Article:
When people complain about there not being enough going on in town to keep the kids busy, I always have to wonder where they spend their summers. This year in particular, the Fair was unattended and left wanting on many accounts. I’d like to know where the people went.
Summers often remind me of childhood. As a parent, I see visions of the future for my children and I wonder if they’ll remember these days as fondly as I remember my childhood.
Times when we talk into the wee hours of the morning, or when we spend hours watching the stars, the moon, or a lightening show move across the sky. Last night was such a night. Life had gotten the better of my son and I. It was time to talk.
We parked on a knoll and watched the storm build under half a moon, far off in the east. Tall thunderheads billowed, lightening flashed, and color split the sky, somewhere the earth got a drenching.
As we talked, I realized that parenting is like that thunder storm. Two sets of emotions collide, they build to a frenzy and erupt into displays of color and light, thunder rolls, and the skies split open to drench the soul with a cleansing shower. Time passes and the storm moves on to come again another day.
Life is what you make it. Without the thunderstorms and rain showers, we’d never know the blessing of transformation. My son grew last night, to understand that no matter how bad life gets, the good parts of life make them worthwhile. He began to know the value of building strong relationships that can weather the storms, and he gave me great pleasure in the form of acceptance. By knowing that life does continue on, the storms pass, and we grow and learn every single day we exist here on earth.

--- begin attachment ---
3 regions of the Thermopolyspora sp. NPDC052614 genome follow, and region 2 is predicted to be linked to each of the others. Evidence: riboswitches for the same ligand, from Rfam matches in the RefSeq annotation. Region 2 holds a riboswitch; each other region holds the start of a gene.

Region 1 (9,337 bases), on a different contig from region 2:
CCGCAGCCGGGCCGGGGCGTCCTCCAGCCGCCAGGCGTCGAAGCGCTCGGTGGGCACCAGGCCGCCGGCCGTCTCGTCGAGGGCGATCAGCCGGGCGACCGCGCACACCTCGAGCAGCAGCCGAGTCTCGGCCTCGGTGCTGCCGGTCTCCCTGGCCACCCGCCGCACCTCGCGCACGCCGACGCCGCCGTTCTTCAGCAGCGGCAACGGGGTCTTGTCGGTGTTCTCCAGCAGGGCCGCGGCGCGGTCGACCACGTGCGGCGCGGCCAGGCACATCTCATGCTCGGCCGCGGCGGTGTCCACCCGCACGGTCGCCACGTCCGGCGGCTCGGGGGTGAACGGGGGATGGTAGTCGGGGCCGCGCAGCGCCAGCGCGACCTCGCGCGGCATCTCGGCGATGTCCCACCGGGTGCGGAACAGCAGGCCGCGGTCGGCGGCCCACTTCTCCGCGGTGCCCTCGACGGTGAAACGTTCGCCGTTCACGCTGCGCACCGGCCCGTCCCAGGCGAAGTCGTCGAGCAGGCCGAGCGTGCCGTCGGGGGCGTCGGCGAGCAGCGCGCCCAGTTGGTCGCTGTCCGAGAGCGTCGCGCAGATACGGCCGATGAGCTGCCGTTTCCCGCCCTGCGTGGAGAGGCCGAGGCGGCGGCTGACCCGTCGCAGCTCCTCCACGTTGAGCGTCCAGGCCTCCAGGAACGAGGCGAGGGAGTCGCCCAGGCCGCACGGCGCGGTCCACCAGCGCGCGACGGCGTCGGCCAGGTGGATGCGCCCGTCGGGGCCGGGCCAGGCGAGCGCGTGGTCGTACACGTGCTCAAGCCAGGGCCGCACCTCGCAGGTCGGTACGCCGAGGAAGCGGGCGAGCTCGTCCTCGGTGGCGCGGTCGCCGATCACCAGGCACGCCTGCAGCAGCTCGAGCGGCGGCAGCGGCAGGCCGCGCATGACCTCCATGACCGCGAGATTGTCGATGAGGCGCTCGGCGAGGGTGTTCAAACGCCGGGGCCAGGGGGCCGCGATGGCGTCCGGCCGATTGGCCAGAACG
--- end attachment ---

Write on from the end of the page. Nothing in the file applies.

Time passes slowly in the summer when the heat beats down on your head and you’re working the hot afternoon. Living in the Arkansas Valley means hot dry summers through most years, and too many afternoons of heat beating down. Dirt blows and the days grow hot and long.
I remember as a child, my grandfather saying, “It’s two in the afternoon and that sun ain’t gonna budge until well after four, I might as well go in and take a nap.” And he did.
Occasionally, I feel the helping hand of another writer, and I realize that I’ve been given a gift. Writers often sense the need from others to receive, and we give a lot. But when that gift comes back to you, without asking for it, the gift feels different.
Today, out of generosity, a man gave me a gift, and I accepted. I’ve known this man for years. He lives in my hometown, and I know him as a generous and caring man who gives of himself to others. Today, he gave more of himself to me.
He gave me a compliment from the heart, one I’ve never expected. In a conversation with a group of people, he told the group that I was one very talented and giving person. I smiled and said, “Thank you” but the compliment came home. I’ve said the same thing about him, many times, always thinking about how much I appreciate his input on various projects, his encouragement, and his talents.
My point here is that when we live in a community and take part in the lives around us, the interaction becomes a part of who we are. I appreciate this man’s comments, but I realize he could have been any one of any men who live in my community and know me well. This man didn’t have to give me the compliment. But he did. And for that I’m grateful, because I feel the appreciation for what I do.
We can give others the same kind of feeling, inside themselves simply by acknowledging what they do.
Who can you acknowledge this week?
I shall be issuing the Helping Pen Award at an event in late September. If you’d like to nominate someone, contact me at firstname.lastname@example.org